Encyclopedia Britannica is among those who claim that the US has the oldest constitution in the world of any sovereign state. That is true if you define a constitution as a single document. There are much older constitutional documents like the 1215 Magna Carta (Latin for Great Charter) which remains the oldest foundation of English constitutional law. It was “the Great Charter of the Liberties” that signified the end of absolute monarchy and beginning of constitutional monarchy that persists to the present day. The UK doesn’t call it a constitution because the UK doesn’t formally recognize a single constitution. The Magna Carta is one of “the fundamental parts of constitutional law” which also includes documents such as the UK’s 1689 Bill of Rights. Although the UK has a body of constitutional law, they just don’t call it a “constitution,” but a rose by any other name is still a rose.
The sovereign city state of San Marino also has an older constitution dating back to 1600, but some Americans argue that it is separated into several books and so the US constitution is the oldest single-document constitution. This is an odd, trivial distinction. One reason their constitution is separated into several books may be that it is so old. In 1600, book binding technology was still relatively bad at binding large books into a single volume, so books were commonly divided into multiple volumes that were easier to manage. The Bible is a similar example. The bible was originally divided into 72 separate books because it was too heavy and expensive to try to combine them into into larger groupings. We still call them the books of the Bible because the Bible was originally a library of a bunch of separate books. A complete Gutenberg Bible printed on paper weighted about 30 pounds and nearly 50 pounds printed on parchment, so a single volume would have been impossible to handle. As close as you can get are paper Bibles that were bound into just two 14-pound volumes and that represented a huge improvement in paper and bookbinding technology over earlier centuries.
To say that San Marino’s constitution isn’t a true constitution because it wasn’t originally printed in one volume is like claiming that the Bible is not a true book, because it was originally printed as a library. The claim that the US constitution is the oldest true constitution is an example of the “no true Scottsman” fallacy. By any impartial definition of a constitution, San Marino has one and it is much older than the US constitution. Why would it matter how many volumes a written work is split into for printing or even whether it is just read on a computer screen?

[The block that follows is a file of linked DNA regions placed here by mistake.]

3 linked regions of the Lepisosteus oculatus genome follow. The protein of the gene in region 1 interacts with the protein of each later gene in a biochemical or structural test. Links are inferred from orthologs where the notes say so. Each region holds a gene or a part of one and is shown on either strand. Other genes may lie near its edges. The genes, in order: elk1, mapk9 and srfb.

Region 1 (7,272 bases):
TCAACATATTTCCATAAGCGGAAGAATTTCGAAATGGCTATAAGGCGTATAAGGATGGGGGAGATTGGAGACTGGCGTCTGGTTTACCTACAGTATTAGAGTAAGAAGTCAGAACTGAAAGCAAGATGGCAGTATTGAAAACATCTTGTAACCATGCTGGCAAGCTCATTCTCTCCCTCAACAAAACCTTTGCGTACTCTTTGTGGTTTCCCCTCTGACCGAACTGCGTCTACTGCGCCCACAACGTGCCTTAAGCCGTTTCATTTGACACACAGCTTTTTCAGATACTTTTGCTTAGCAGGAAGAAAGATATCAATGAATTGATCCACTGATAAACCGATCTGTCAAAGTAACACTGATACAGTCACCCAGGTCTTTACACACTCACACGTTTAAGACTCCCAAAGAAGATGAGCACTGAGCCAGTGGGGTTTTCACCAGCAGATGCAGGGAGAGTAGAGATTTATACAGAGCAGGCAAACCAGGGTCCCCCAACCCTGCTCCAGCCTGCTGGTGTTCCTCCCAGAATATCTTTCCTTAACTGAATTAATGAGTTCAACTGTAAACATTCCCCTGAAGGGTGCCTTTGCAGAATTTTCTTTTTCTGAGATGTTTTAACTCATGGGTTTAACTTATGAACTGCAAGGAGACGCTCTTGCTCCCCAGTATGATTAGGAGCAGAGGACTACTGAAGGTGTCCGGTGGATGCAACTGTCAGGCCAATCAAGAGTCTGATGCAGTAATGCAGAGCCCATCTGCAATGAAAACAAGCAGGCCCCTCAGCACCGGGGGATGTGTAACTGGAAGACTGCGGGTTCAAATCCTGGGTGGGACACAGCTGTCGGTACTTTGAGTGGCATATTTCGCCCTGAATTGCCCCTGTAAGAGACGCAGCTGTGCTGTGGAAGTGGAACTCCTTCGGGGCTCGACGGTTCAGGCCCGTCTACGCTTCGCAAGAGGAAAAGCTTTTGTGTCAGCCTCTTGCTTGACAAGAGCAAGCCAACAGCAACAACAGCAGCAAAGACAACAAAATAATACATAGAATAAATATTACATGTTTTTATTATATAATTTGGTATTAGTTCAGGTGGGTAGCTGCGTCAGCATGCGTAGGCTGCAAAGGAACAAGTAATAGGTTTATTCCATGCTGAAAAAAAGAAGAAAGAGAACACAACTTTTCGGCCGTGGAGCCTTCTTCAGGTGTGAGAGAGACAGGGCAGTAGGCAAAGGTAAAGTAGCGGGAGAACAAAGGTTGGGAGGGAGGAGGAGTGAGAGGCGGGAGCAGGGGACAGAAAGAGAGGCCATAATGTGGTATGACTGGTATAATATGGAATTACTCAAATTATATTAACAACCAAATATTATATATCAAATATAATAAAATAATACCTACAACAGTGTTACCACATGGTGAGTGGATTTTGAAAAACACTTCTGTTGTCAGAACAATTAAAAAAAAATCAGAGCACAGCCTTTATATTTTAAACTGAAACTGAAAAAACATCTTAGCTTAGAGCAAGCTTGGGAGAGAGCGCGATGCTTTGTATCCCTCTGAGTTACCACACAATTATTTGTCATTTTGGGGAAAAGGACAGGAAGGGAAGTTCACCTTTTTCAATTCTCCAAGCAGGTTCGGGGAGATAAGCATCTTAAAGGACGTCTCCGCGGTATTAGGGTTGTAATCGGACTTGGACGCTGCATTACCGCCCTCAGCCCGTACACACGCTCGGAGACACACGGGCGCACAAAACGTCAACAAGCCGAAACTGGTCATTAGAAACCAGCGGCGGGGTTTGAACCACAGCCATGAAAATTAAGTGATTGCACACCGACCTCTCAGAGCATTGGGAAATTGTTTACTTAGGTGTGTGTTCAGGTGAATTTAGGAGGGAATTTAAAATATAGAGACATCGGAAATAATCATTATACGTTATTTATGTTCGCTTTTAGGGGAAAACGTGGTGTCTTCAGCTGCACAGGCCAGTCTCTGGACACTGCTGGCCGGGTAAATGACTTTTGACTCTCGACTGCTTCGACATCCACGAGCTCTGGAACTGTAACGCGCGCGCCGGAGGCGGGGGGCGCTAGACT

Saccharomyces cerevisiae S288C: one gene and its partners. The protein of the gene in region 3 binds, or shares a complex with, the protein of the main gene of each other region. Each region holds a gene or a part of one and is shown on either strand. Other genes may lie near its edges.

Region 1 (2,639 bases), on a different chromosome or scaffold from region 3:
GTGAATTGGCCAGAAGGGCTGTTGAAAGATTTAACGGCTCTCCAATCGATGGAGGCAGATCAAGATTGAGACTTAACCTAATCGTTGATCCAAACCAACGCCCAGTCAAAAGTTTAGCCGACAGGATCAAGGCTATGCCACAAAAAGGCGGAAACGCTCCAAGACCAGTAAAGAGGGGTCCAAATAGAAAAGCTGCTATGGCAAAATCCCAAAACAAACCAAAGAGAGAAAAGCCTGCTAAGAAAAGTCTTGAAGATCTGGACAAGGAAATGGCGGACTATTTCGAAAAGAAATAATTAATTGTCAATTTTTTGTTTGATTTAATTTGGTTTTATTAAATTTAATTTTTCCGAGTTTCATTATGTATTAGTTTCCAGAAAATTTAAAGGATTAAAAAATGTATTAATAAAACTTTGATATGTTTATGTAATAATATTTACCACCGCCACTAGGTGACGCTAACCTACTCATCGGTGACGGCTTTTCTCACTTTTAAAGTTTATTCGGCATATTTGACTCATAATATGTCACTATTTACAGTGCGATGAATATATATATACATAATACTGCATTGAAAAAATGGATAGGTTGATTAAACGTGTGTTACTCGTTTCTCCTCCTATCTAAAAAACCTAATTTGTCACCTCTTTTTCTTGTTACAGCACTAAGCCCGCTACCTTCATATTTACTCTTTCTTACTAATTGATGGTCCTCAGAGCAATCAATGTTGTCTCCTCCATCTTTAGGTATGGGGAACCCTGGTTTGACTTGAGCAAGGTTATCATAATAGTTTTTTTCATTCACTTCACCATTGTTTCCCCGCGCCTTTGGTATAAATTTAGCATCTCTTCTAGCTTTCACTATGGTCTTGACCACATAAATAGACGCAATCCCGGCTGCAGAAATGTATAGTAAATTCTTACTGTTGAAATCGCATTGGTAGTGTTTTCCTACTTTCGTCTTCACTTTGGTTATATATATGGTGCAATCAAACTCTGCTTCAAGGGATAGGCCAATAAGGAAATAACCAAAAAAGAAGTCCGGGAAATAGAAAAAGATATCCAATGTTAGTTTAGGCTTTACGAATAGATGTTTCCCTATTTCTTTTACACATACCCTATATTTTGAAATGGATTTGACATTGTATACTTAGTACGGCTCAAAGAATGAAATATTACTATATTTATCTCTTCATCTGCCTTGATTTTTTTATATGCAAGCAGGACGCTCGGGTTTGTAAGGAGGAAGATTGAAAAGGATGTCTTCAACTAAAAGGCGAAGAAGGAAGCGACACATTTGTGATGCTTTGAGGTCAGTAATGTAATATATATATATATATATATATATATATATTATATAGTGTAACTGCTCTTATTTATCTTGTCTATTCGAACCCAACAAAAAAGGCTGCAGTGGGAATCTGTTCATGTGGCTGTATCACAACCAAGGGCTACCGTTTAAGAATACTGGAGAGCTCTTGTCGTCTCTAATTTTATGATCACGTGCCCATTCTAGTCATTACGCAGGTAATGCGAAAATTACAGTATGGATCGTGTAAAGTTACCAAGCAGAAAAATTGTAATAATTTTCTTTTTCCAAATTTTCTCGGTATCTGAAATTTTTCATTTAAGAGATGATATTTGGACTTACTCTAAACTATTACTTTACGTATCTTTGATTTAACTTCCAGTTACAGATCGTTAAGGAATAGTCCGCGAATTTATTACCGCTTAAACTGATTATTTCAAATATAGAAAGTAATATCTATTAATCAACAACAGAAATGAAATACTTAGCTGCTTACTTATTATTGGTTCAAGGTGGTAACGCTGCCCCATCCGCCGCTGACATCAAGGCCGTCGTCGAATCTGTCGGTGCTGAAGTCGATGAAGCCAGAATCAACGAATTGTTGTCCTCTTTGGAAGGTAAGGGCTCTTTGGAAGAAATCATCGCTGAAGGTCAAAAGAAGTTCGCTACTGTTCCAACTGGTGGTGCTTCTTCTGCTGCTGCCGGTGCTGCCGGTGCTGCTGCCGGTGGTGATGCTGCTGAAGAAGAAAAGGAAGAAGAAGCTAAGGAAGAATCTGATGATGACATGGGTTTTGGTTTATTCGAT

In any case, older is not necessarily better. Nobody views any of the older documents as a model for government today. They are all a bit obsolete. The Magna Carta was written to limit the powers of the king for the benefit of other hereditary nobility, not for the ordinary people much less the slaves. The US constitution is flawed in part because it was founded on the institution of slavery. When the US has set up governments in foreign nations we haven’t recommend anything like our own form of government. That is because we know a lot more about the machinery of democracy now than we did in 1787. When we set up a foreign government, we avoid a lot of the undemocratic features in the US constitution. We usually set up a parliamentary government which has a lot of advantages over the US system. That is what the US implemented after occupying Germany, Japan, and Iraq. The US did set up a presidential republic in Afghanistan, but their constitution is not very similar to the US and Afghanistan is still not an example of a successful democracy so far.
Furthermore, if older is better, then our present constitution is clearly unconstitutional because it is actually the second constitution of the United States and it violates the first constitution. The full name of our first constitution was, “The Articles of Confederation and Perpetual Union.” That’s right, “Perpetual.” A bunch of elites unconstitutionally broke the rules of our first constitution of “Perpetual Union” and replaced it with our current constitution which does not even claim to be a “perpetual union” anymore! And the reason for abolishing the first constitution? In the words of George Washington, “no money.” He and the other founders considered the first constitution so bad that they scrapped it and started over fresh. We have subsequently scrapped important sections of the new constitution too which were invalidated by later amendments like the one abolishing the 3/5th compromise of slavery. In fact, after amending it 27 times, most of our current constitution is younger than the original publication date, so in some ways it is a relatively fresh, young document, and a better document for that too.
[…] systems for this reason and the problems of excessive gridlock among others. This is why the US has not imposed our system of government on other nations that we have taken over in war like Germany, Japan, and […]